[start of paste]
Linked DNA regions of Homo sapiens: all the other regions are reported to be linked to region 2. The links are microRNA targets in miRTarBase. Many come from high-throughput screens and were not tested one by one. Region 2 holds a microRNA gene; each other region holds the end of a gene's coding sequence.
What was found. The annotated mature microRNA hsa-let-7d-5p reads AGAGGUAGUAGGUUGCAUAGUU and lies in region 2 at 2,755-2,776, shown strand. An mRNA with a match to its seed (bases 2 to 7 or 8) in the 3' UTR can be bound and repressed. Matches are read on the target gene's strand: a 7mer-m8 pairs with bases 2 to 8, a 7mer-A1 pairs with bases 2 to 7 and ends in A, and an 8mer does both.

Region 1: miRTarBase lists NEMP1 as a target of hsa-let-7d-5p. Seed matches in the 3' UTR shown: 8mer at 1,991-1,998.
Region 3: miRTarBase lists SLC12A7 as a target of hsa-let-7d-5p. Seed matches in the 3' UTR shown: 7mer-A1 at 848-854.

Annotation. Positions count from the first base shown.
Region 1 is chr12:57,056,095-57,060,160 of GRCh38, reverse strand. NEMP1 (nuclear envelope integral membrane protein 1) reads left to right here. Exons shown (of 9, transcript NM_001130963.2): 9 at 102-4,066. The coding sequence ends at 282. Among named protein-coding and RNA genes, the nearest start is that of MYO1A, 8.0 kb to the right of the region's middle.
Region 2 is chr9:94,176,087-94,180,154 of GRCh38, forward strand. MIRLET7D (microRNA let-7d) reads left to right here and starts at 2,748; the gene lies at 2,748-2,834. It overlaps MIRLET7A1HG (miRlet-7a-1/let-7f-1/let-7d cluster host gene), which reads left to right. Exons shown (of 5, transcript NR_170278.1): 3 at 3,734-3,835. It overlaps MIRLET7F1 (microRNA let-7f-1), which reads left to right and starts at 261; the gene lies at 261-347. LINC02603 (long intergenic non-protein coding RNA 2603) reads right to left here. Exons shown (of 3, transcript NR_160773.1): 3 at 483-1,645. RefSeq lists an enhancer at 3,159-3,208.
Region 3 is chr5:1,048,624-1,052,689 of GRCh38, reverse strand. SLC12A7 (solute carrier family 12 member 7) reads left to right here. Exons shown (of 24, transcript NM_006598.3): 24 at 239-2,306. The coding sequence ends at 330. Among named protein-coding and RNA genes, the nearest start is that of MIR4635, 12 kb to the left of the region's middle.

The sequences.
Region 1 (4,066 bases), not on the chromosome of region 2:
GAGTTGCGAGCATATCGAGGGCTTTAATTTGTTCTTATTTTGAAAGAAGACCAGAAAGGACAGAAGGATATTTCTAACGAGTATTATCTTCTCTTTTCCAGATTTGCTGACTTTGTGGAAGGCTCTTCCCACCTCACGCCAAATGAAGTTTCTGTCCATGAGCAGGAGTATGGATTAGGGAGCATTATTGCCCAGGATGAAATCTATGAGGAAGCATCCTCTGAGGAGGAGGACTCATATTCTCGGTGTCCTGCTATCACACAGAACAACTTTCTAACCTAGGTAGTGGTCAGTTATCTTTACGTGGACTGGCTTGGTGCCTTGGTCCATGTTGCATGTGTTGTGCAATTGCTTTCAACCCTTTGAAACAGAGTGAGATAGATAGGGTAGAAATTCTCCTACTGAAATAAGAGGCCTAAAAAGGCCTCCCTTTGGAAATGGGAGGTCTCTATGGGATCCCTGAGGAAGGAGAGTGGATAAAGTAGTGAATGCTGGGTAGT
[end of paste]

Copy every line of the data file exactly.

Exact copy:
Linked DNA regions of Homo sapiens: all the other regions are reported to be linked to region 2. The links are microRNA targets in miRTarBase. Many come from high-throughput screens and were not tested one by one. Region 2 holds a microRNA gene; each other region holds the end of a gene's coding sequence.
What was found. The annotated mature microRNA hsa-let-7d-5p reads AGAGGUAGUAGGUUGCAUAGUU and lies in region 2 at 2,755-2,776, shown strand. An mRNA with a match to its seed (bases 2 to 7 or 8) in the 3' UTR can be bound and repressed. Matches are read on the target gene's strand: a 7mer-m8 pairs with bases 2 to 8, a 7mer-A1 pairs with bases 2 to 7 and ends in A, and an 8mer does both.

Region 1: miRTarBase lists NEMP1 as a target of hsa-let-7d-5p. Seed matches in the 3' UTR shown: 8mer at 1,991-1,998.
Region 3: miRTarBase lists SLC12A7 as a target of hsa-let-7d-5p. Seed matches in the 3' UTR shown: 7mer-A1 at 848-854.

Annotation. Positions count from the first base shown.
Region 1 is chr12:57,056,095-57,060,160 of GRCh38, reverse strand. NEMP1 (nuclear envelope integral membrane protein 1) reads left to right here. Exons shown (of 9, transcript NM_001130963.2): 9 at 102-4,066. The coding sequence ends at 282. Among named protein-coding and RNA genes, the nearest start is that of MYO1A, 8.0 kb to the right of the region's middle.
Region 2 is chr9:94,176,087-94,180,154 of GRCh38, forward strand. MIRLET7D (microRNA let-7d) reads left to right here and starts at 2,748; the gene lies at 2,748-2,834. It overlaps MIRLET7A1HG (miRlet-7a-1/let-7f-1/let-7d cluster host gene), which reads left to right. Exons shown (of 5, transcript NR_170278.1): 3 at 3,734-3,835. It overlaps MIRLET7F1 (microRNA let-7f-1), which reads left to right and starts at 261; the gene lies at 261-347. LINC02603 (long intergenic non-protein coding RNA 2603) reads right to left here. Exons shown (of 3, transcript NR_160773.1): 3 at 483-1,645. RefSeq lists an enhancer at 3,159-3,208.
Region 3 is chr5:1,048,624-1,052,689 of GRCh38, reverse strand. SLC12A7 (solute carrier family 12 member 7) reads left to right here. Exons shown (of 24, transcript NM_006598.3): 24 at 239-2,306. The coding sequence ends at 330. Among named protein-coding and RNA genes, the nearest start is that of MIR4635, 12 kb to the left of the region's middle.

The sequences.
Region 1 (4,066 bases), not on the chromosome of region 2:
GAGTTGCGAGCATATCGAGGGCTTTAATTTGTTCTTATTTTGAAAGAAGACCAGAAAGGACAGAAGGATATTTCTAACGAGTATTATCTTCTCTTTTCCAGATTTGCTGACTTTGTGGAAGGCTCTTCCCACCTCACGCCAAATGAAGTTTCTGTCCATGAGCAGGAGTATGGATTAGGGAGCATTATTGCCCAGGATGAAATCTATGAGGAAGCATCCTCTGAGGAGGAGGACTCATATTCTCGGTGTCCTGCTATCACACAGAACAACTTTCTAACCTAGGTAGTGGTCAGTTATCTTTACGTGGACTGGCTTGGTGCCTTGGTCCATGTTGCATGTGTTGTGCAATTGCTTTCAACCCTTTGAAACAGAGTGAGATAGATAGGGTAGAAATTCTCCTACTGAAATAAGAGGCCTAAAAAGGCCTCCCTTTGGAAATGGGAGGTCTCTATGGGATCCCTGAGGAAGGAGAGTGGATAAAGTAGTGAATGCTGGGTAGT